Frank Sommers: Are there situations where you might need to create different versions of a JavaFX application based on the intended target devices?
Eran Davidov: You don’t really want to have a different version of your application for each device out there: That would defeat the goal of JavaFX allowing you to build applications that scale across devices.
You just have one version of a JavaFX application, and then apply some logic in your application to determine what differences will be present given different display sizes, for example. That logic will scale the same application to different phone sizes. You won’t be creating an LG application versus a Sony-Ericcson application, or different versions based on screen sizes or other device factors. That is different from what we have in Java ME. With JavaFX, we are hiding a lot of the device-based fragmentation by providing a layer that works across all those devices.
We are providing several examples of these little glue functions that you can use to tell the system that, say, you want to put some component at a specific location, or if you want to display a component at all. JavaFX provides ways for you to discover the screen size, and you can tie a lot of your calculations to that information. Beyond that glue code, there is no change to the application: The rest of the code is the same.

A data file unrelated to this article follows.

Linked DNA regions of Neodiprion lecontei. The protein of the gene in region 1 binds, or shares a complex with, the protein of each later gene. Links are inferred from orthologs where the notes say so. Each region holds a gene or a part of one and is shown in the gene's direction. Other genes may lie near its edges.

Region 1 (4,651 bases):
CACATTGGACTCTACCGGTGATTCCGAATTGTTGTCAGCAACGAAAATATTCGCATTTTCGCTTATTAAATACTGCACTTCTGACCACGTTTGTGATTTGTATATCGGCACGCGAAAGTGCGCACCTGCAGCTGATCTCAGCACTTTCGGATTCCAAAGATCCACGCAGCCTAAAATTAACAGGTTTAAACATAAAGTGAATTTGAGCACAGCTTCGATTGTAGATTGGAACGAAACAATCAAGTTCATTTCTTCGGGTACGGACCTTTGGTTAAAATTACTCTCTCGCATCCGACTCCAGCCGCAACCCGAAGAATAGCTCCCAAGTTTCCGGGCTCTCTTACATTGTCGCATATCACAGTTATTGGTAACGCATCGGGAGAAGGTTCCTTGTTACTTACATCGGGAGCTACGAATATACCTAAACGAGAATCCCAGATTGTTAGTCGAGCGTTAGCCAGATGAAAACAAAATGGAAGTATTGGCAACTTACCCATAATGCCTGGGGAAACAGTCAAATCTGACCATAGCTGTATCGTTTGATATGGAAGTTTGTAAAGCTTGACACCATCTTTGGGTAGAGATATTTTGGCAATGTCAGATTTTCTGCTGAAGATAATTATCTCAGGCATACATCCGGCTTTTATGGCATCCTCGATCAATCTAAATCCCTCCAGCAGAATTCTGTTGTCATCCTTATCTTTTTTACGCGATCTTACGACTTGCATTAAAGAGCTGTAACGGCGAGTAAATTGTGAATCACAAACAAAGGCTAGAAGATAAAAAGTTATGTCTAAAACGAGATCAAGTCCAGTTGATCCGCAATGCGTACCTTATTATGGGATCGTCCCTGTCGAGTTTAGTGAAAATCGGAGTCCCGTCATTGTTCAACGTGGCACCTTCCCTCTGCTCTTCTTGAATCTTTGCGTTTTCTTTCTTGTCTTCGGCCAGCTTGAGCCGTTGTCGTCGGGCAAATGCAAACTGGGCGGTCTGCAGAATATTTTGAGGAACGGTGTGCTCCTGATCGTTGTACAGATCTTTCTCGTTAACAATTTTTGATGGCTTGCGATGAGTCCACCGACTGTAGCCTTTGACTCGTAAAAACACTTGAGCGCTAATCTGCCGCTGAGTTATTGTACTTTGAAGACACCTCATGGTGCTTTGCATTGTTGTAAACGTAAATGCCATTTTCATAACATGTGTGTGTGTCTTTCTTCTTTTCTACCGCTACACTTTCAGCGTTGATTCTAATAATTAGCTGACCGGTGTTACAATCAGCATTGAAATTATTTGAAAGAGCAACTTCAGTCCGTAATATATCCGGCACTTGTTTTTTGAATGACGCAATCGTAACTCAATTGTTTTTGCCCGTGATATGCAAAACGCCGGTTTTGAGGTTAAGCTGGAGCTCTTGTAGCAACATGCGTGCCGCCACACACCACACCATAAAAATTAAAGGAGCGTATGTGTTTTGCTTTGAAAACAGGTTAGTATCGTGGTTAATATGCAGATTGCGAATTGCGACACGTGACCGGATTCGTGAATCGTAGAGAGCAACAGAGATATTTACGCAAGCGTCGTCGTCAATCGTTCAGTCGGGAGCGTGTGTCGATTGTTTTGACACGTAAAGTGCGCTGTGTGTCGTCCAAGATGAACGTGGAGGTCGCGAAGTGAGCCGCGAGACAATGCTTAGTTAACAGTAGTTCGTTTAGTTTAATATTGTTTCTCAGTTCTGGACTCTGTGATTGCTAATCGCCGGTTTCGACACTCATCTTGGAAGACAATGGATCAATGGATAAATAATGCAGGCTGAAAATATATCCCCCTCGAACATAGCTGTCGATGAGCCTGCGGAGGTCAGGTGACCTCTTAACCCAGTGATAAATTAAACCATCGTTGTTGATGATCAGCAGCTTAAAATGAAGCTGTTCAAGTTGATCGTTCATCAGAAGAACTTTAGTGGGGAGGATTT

For mobile devices, even the packaging is the same. The only packaging differences will be between distribution for a mobile device and for the desktop. You would use the exact same source code, but the compilation must take into account the different characteristics of the desktop versus the mobile environment.
Frank Sommers: You mentioned the ability to find out a device’s screen size from the JavaFX API. If you decide to further tweak an application, what mechanisms does JavaFX provide for finding additional information about a device, such as the CPU capability, and so on?
Eran Davidov: One of the nice things about JavaFX is that the developer can actually access the full breadth of APIs available from the underlying Java environment. With JavaFX, we’re adding a layer on top of a platform that’s very rich and that already has a lot of components. If you look at the MIDP specifications, there is a way for a user to identify the model of the device, the available memory, the screen size, and much more about the device.
The interface between JavaFX and Java is exactly the same on mobile devices as it is on the desktop: You can write Java code directly in a JavaFX application, and don’t need to create any hooks or special calls.
The way we designed JavaFX is that if you want your application to flow smoothly between the different devices, including the desktop, you stick to the common API. In our API documentation, there is button for viewing only the APIs guaranteed to be available across all the different devices. If you do want to use specific characteristics of a device, such as do something on the desktop that’s only available there, you can write that part of your code in Java, using the regular Java APIs.
On the desktop, for example, you may want to make a JDBC call. Inside your JavaFX code, you can suddenly say, in Java, Open this database connection and perform this query. You can similarly call the Swing or Java2D or any other desktop APIs. On a mobile device, you may want to access the file system, for example, to obtain records from your address book via the relevant Java ME API. You can, again, write that code in Java.